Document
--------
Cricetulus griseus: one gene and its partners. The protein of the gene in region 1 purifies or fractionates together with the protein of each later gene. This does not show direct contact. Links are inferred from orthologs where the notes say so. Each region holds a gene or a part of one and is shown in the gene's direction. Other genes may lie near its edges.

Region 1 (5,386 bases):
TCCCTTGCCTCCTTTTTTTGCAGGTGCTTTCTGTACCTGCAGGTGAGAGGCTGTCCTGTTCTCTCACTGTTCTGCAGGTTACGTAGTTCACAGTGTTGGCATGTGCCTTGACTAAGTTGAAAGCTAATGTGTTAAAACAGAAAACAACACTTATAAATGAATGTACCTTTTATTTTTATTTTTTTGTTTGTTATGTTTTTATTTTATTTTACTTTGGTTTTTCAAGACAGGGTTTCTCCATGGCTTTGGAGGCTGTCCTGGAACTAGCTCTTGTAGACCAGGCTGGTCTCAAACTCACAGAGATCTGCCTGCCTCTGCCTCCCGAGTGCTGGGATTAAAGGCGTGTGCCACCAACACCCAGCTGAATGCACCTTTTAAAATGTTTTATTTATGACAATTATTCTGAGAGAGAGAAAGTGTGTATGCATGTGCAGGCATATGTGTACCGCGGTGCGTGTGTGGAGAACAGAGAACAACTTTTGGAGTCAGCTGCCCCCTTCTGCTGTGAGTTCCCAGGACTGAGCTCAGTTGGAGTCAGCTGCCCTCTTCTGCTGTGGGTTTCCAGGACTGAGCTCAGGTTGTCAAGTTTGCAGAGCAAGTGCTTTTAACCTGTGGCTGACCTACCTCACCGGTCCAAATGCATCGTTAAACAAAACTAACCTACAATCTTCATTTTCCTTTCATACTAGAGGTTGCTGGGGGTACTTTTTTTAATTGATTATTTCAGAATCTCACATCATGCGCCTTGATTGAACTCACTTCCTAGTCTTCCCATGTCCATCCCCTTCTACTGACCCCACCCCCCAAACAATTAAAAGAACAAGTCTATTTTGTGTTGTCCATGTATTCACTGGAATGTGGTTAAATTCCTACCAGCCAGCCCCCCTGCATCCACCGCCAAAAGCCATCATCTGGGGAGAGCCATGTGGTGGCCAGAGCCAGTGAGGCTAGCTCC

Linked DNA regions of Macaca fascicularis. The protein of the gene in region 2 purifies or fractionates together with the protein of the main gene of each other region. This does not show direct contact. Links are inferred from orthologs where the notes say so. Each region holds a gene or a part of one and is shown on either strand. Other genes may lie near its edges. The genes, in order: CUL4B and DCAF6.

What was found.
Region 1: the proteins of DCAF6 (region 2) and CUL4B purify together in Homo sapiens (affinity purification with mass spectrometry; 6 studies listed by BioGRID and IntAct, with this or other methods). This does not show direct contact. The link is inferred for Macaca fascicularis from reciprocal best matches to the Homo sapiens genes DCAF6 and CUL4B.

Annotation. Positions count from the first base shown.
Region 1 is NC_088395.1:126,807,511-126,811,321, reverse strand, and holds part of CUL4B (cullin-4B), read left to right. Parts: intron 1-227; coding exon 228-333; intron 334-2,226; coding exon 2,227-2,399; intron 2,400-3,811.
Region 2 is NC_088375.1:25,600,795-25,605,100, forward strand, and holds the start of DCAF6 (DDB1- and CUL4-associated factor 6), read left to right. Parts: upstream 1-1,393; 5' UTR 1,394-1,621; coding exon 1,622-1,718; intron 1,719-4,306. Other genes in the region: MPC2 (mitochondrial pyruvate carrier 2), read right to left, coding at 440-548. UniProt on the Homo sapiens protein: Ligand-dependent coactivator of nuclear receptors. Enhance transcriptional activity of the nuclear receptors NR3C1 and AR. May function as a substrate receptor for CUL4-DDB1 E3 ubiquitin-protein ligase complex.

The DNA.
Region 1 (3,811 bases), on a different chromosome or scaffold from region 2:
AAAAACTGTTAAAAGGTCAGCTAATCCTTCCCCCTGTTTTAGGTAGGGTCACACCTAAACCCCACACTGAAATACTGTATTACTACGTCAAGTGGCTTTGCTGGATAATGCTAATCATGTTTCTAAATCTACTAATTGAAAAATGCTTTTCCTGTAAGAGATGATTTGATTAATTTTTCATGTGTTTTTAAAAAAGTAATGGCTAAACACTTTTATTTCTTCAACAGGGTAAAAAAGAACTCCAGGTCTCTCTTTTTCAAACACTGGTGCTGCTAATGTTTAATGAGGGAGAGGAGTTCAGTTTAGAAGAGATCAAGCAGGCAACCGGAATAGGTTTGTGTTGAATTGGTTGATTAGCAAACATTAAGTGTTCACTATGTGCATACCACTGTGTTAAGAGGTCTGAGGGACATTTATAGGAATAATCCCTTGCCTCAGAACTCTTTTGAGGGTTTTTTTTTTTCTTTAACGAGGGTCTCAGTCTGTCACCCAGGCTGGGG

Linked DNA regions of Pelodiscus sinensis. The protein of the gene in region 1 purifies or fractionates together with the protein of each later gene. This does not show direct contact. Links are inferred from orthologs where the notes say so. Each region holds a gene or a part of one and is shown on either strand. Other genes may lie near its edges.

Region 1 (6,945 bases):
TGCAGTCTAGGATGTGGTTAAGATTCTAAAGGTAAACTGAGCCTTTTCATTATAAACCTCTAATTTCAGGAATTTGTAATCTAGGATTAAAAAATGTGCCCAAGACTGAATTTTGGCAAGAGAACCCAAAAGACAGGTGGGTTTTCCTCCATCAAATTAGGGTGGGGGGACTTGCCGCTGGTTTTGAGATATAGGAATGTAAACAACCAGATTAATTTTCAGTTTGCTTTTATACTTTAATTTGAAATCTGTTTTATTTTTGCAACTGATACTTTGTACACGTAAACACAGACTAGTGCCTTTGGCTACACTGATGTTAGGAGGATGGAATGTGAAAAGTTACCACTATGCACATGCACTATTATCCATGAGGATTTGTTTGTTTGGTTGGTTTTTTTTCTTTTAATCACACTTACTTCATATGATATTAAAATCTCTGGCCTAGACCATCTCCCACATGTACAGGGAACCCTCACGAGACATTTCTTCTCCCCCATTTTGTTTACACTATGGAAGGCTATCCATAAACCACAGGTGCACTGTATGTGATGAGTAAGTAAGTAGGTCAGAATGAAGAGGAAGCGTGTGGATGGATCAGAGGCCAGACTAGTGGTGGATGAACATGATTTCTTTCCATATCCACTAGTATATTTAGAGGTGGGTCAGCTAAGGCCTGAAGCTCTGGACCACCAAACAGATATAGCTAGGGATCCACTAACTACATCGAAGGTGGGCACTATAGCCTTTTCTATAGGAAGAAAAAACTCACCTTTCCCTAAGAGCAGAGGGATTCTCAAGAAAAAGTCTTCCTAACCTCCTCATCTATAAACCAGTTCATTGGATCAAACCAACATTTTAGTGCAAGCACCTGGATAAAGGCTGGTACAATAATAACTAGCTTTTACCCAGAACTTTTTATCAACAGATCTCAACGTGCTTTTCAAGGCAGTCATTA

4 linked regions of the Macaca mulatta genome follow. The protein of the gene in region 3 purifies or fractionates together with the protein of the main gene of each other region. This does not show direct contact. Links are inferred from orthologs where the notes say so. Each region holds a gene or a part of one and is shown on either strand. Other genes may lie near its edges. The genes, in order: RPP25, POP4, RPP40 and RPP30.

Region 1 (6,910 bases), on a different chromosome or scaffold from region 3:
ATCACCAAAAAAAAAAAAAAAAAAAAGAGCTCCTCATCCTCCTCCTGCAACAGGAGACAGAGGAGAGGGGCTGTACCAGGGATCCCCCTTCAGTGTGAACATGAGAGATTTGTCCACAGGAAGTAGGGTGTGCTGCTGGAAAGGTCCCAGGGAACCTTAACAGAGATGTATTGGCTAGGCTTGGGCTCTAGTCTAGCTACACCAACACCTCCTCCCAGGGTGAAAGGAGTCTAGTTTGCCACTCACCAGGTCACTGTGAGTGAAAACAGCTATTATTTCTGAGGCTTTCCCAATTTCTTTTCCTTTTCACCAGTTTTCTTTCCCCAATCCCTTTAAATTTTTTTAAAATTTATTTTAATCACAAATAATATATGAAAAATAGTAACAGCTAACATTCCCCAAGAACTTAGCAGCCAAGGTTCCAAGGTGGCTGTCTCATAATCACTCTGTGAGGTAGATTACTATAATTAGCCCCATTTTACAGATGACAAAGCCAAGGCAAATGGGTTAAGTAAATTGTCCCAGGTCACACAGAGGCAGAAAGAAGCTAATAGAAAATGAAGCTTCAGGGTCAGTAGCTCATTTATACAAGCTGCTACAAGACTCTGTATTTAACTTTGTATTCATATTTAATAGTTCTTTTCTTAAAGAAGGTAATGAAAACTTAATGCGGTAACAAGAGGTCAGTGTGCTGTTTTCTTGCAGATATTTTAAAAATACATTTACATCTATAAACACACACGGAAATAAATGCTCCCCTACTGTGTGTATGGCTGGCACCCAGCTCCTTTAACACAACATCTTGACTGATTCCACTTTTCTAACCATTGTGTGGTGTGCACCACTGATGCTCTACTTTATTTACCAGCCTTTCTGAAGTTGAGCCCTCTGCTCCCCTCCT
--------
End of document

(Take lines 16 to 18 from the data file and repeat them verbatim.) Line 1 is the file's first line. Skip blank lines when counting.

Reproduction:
4 linked regions of the Macaca mulatta genome follow. The protein of the gene in region 3 purifies or fractionates together with the protein of the main gene of each other region. This does not show direct contact. Links are inferred from orthologs where the notes say so. Each region holds a gene or a part of one and is shown on either strand. Other genes may lie near its edges. The genes, in order: RPP25, POP4, RPP40 and RPP30.

Region 1 (6,910 bases), on a different chromosome or scaffold from region 3:
ATCACCAAAAAAAAAAAAAAAAAAAAGAGCTCCTCATCCTCCTCCTGCAACAGGAGACAGAGGAGAGGGGCTGTACCAGGGATCCCCCTTCAGTGTGAACATGAGAGATTTGTCCACAGGAAGTAGGGTGTGCTGCTGGAAAGGTCCCAGGGAACCTTAACAGAGATGTATTGGCTAGGCTTGGGCTCTAGTCTAGCTACACCAACACCTCCTCCCAGGGTGAAAGGAGTCTAGTTTGCCACTCACCAGGTCACTGTGAGTGAAAACAGCTATTATTTCTGAGGCTTTCCCAATTTCTTTTCCTTTTCACCAGTTTTCTTTCCCCAATCCCTTTAAATTTTTTTAAAATTTATTTTAATCACAAATAATATATGAAAAATAGTAACAGCTAACATTCCCCAAGAACTTAGCAGCCAAGGTTCCAAGGTGGCTGTCTCATAATCACTCTGTGAGGTAGATTACTATAATTAGCCCCATTTTACAGATGACAAAGCCAAGGCAAATGGGTTAAGTAAATTGTCCCAGGTCACACAGAGGCAGAAAGAAGCTAATAGAAAATGAAGCTTCAGGGTCAGTAGCTCATTTATACAAGCTGCTACAAGACTCTGTATTTAACTTTGTATTCATATTTAATAGTTCTTTTCTTAAAGAAGGTAATGAAAACTTAATGCGGTAACAAGAGGTCAGTGTGCTGTTTTCTTGCAGATATTTTAAAAATACATTTACATCTATAAACACACACGGAAATAAATGCTCCCCTACTGTGTGTATGGCTGGCACCCAGCTCCTTTAACACAACATCTTGACTGATTCCACTTTTCTAACCATTGTGTGGTGTGCACCACTGATGCTCTACTTTATTTACCAGCCTTTCTGAAGTTGAGCCCTCTGCTCCCCTCCT